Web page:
About the Author

Jim Brown, PhD, and Molli Hermiston, PTA

Jim Brown, PhD, and Molli Hermiston, PTA

As a former educator, Jim Brown, PhD, brings a unique perspective to health and medical writing. He has authored 14 books on health, medicine, fitness, and sports. For more than a decade he has written articles, newsletters, and special reports through Belvoir Media Group for the Cleveland Clinic, Duke University Medical Center, UCLA Health, and Weill Cornell Medicine. Over the past two decades, he served as the executive editor of the Penn State Sports Medicine Newsletter, the Georgia Tech Sports Medicine and Performance Newsletter, and Steadman Philippon Research Institute News.

Jim is a native of Louisiana and received his undergraduate degree from Baylor University. After serving in the Peace Corps in South America for two years, he received a MEd from McNeese State University and a PhD in college teaching/health education from the University of North Texas. His interest in writing developed during his tenure as a college professor, and journalism ultimately became his second career. Jim resides in Atlanta with his wife, Arlene.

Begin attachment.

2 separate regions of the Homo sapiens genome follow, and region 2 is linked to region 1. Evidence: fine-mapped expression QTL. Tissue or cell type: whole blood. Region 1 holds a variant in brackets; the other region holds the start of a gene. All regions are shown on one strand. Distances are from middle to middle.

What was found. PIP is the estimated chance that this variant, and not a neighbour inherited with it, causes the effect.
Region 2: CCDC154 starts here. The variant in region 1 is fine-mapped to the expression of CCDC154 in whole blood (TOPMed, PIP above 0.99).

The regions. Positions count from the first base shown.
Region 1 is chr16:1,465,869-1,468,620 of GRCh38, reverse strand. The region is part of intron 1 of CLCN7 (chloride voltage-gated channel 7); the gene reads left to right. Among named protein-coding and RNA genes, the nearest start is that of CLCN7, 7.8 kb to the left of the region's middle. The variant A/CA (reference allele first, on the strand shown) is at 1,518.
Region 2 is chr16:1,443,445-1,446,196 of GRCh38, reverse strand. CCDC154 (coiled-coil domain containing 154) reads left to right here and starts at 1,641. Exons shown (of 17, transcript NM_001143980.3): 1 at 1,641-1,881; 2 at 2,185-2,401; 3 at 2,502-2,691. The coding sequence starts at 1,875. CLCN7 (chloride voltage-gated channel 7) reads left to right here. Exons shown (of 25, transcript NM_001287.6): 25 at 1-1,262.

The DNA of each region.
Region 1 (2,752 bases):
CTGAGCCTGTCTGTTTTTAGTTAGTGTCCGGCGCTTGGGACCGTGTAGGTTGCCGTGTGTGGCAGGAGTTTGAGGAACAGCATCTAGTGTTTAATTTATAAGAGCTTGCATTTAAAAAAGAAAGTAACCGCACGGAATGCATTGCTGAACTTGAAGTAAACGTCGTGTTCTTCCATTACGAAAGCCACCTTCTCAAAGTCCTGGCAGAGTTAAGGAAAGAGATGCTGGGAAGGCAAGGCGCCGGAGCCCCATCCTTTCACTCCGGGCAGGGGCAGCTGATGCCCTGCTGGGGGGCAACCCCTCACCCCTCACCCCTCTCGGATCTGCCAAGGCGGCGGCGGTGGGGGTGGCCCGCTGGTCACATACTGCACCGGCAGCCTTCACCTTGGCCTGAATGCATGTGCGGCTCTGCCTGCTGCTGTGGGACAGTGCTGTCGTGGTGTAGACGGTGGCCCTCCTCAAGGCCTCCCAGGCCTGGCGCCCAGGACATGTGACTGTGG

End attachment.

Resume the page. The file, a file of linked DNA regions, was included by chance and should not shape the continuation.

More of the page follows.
Molli Hermiston, PTA, is a former collegiate strength & conditioning and track & field coach. She currently practices as an inpatient physical therapy assistant at UCLA Ronald Reagan Hospital in Los Angeles.

Molli graduated from Elmhurst College in 2008 with a Bachelor’s in Kinesiology. In 2011 she earned a Master’s in Organizational Leadership and worked for a global non-profit. In 2016 she returned to the health and fitness world by earning a AAS degree as a Physical Therapy Assistant leaving her native state of Iowa to practice in Los Angeles. Molli enjoys international travel and volunteering.

Articles by Jim Brown, PhD, and Molli Hermiston, PTA

Hydrotherapy: More Than Water Aerobics

Daily

Hydrotherapy: More Than Water Aerobics

Hydrotherapy, also known as aquatic therapy, is a skilled intervention provided by a physical or occupational therapist in an inpatient or outpatient clinical setting. Don’t confuse it, however, with aquatic aerobics, or water aerobics.

Hydrotherapy uses the properties that water offers—including buoyancy, temperature, and pressure—to provide therapeutic pain relief for individuals